What sort of utter jockstrap do you have to be to concoct a plan like that? He knew that there were deadly alien creatures living near to where the colony was set up thanks to the plot of the first movie, and he was totally okay with sacrificing untold numbers of people so he could make a little dollar at the end of it. Okay, that’s all shady business, but surely, once you get there and you see all of the screaming and blood and terror, and you see that you’re dealing with an alien creature that is more adept at killing than the entire cast of The Expendables combined, you’d have a little rethink of your get rich quick scheme and say, “You know what? Fuck it, I’ll just start putting the lottery on.” Nope, when the aliens are killing people indiscriminately, and the marines come up with a plot to kill them back by blowing up the whole colony, Carter Burke starts making a case for not wiping out a species they know nothing about, and uses phrases like “substantial dollar values” when talking about the equipment on site as though a few computers and pencil sharpeners are seriously more important than getting the fuck out of Dodge.
Outvoted on the whole blowing the facility up thing, Carter Burke decides that he’s going to let one of the face-huggers into a room with Ripley and a little girl they’ve just rescued, get them infected, then get them back onto the spaceship, tamper with the cryogenic stasis pods of any survivors so they die in transit, leaving him the heroic, lone survivor of the ordeal, with a biological weapon in his possession that’s going to make him a zillionaire. Even for a baddie – and let’s be real here, Carter Burke is a proper baddie – this is the worst plan in the fucking world. Ripley, of course, works out Carter’s plan, confronts him about it, and just as he’s trying to wriggle his way out of it by claiming she’s delusional, a bunch of aliens break into the room and start going on the murder. Carter Burke, hero to the end, runs off, locking the door behind him and trapping a bunch of marines, Ripley, and the scared little girl in a room with multiple deadly creatures, hoping they’ll kill everyone so he can get away with everything scot-free.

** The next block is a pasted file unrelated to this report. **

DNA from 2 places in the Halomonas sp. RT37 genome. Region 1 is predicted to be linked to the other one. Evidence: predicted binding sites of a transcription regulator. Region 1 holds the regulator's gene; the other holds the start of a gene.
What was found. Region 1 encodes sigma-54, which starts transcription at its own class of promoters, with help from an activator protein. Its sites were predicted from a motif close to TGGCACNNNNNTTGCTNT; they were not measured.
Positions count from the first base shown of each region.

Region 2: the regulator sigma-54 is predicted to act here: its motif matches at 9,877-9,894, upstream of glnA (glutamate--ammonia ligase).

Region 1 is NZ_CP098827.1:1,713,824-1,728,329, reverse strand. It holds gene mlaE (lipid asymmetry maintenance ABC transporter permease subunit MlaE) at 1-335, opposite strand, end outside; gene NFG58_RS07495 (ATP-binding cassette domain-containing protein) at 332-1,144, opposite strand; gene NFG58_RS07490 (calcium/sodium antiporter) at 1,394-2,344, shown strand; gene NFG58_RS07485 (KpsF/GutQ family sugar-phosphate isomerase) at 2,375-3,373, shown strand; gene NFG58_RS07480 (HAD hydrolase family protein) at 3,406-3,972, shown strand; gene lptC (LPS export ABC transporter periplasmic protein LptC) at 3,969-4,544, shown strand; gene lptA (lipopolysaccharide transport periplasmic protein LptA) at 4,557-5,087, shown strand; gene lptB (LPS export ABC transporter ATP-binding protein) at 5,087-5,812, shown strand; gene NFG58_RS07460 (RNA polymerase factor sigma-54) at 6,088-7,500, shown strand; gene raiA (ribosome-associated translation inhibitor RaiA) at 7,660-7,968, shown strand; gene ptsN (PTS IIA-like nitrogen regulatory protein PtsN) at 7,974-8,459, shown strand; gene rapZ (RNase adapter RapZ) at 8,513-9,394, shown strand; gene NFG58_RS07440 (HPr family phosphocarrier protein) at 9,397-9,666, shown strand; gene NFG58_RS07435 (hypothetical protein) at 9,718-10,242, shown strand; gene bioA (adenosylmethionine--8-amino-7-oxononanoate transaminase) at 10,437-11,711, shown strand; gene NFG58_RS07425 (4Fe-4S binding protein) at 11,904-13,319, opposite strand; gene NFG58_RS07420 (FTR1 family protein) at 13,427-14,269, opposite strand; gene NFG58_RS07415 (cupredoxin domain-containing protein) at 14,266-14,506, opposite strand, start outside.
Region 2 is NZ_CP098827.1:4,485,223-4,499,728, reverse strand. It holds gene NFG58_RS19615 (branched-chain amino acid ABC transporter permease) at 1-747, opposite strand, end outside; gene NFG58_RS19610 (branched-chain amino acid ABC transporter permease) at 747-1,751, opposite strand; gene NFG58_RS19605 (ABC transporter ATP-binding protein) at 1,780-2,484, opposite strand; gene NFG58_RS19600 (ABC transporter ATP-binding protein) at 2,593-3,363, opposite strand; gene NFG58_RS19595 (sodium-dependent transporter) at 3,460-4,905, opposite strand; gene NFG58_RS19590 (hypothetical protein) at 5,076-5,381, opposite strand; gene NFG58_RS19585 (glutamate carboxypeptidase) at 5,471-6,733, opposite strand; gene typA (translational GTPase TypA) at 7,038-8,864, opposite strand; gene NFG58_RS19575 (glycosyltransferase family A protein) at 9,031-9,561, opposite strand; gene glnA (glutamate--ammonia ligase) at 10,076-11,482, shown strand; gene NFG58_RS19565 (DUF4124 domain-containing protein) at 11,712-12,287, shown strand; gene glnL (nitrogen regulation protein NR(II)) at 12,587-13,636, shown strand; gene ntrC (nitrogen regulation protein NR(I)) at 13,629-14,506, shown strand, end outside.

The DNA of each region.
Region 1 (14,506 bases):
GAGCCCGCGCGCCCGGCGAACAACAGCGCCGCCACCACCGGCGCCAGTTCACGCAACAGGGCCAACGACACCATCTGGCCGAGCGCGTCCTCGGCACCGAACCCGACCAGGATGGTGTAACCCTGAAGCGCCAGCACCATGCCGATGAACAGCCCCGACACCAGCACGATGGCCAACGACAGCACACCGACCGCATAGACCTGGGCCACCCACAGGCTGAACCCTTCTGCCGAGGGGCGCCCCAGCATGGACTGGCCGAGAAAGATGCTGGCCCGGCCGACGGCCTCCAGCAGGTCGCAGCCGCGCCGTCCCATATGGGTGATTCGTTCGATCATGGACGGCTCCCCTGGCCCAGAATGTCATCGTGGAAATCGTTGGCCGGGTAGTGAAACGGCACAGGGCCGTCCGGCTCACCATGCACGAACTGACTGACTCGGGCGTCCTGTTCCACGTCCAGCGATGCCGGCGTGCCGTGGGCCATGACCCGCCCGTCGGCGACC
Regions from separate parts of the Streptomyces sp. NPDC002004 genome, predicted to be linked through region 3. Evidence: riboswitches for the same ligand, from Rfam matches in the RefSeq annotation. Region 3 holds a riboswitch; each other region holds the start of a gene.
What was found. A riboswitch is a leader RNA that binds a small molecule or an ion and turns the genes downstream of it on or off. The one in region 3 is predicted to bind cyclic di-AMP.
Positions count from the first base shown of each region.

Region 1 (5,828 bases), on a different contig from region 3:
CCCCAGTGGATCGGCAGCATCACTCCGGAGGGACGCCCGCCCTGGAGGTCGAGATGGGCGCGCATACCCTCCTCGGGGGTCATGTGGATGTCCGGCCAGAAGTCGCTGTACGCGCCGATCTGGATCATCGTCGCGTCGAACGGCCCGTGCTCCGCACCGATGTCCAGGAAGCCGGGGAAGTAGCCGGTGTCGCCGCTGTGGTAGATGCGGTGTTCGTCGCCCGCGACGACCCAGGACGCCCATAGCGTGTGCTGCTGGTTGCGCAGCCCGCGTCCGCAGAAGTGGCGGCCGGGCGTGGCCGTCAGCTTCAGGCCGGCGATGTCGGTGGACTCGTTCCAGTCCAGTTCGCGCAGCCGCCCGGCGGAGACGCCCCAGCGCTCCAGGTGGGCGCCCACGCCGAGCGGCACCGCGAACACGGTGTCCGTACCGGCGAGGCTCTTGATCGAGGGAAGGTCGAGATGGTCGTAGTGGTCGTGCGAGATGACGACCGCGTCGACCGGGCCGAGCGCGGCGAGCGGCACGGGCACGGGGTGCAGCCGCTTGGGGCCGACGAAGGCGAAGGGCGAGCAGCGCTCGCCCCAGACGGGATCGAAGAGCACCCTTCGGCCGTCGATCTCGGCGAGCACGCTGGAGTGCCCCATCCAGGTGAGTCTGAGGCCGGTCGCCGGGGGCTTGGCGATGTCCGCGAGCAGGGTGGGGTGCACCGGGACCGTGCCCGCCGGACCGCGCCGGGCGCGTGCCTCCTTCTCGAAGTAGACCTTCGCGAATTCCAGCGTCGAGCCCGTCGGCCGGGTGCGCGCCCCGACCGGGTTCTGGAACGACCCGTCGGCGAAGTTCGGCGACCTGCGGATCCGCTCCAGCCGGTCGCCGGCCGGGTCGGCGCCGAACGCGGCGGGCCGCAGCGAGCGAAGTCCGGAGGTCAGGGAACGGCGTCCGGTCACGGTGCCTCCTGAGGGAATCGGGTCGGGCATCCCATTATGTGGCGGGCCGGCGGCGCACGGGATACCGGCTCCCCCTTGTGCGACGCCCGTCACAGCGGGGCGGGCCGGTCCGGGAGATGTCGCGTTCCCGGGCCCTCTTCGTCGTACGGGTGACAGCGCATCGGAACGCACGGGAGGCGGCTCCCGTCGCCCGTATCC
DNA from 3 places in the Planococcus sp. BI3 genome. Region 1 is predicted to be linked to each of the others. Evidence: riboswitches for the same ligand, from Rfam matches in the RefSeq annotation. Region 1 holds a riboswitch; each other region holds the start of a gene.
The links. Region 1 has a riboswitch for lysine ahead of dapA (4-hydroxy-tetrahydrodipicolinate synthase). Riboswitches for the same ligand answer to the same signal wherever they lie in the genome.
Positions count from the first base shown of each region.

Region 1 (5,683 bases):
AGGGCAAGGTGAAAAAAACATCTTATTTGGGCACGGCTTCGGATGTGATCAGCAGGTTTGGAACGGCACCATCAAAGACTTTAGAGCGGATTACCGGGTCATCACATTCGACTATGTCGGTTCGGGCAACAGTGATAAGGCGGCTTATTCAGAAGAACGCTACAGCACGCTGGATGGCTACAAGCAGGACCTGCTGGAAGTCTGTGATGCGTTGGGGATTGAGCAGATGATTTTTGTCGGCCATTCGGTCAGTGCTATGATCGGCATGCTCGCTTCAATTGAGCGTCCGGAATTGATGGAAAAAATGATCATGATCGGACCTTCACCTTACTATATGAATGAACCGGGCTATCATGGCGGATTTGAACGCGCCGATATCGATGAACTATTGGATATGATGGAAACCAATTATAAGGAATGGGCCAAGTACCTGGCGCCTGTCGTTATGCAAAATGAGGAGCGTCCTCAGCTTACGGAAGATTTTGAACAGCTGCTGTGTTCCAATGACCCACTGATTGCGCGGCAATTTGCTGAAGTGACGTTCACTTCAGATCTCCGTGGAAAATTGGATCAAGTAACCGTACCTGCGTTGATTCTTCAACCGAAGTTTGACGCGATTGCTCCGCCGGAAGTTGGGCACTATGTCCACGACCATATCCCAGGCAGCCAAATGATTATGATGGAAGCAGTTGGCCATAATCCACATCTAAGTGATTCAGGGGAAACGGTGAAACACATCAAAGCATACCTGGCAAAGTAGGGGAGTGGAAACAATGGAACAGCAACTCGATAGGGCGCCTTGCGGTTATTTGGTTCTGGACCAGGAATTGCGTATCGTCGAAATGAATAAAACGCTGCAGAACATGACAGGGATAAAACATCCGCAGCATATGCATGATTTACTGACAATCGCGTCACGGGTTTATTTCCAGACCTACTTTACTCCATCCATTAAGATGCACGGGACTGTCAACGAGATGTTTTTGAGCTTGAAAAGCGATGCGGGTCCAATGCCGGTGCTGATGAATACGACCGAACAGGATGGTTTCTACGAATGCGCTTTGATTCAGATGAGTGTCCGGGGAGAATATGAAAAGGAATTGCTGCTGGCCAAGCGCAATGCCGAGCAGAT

Jerk-Off Quote: “Look, this is an emotional moment for all of us, okay? I know that. But, let’s not make snap judgments, please. This is clearly-clearly an important species we’re dealing with and I don’t think that you or I, or anybody, has the right to arbitrarily exterminate them.” – Carter Burke, debating the merits of killing the aliens that he’s planning on selling as biological weapons.
Comeuppance: After locking his so-called friends in a room with some aliens utterly determined to kill absolutely everyone, he thinks he’s gotten away with his naughty plan. Ironically, he soon discovers that he’s also locked himself in another room with another alien, and… well, let’s just say they don’t sit with nip of scotch and solve their differences through diplomacy.
Jerk-Off Rating: In Cockney rhyming slang, berk is an insult derived from Berkeley Hunt, because the “hunt” part of it rhymes with cu
Tune in next week – same jerk time, same jerk channel – to find out who’s next in our celebration of cinema’s ultimate jerks.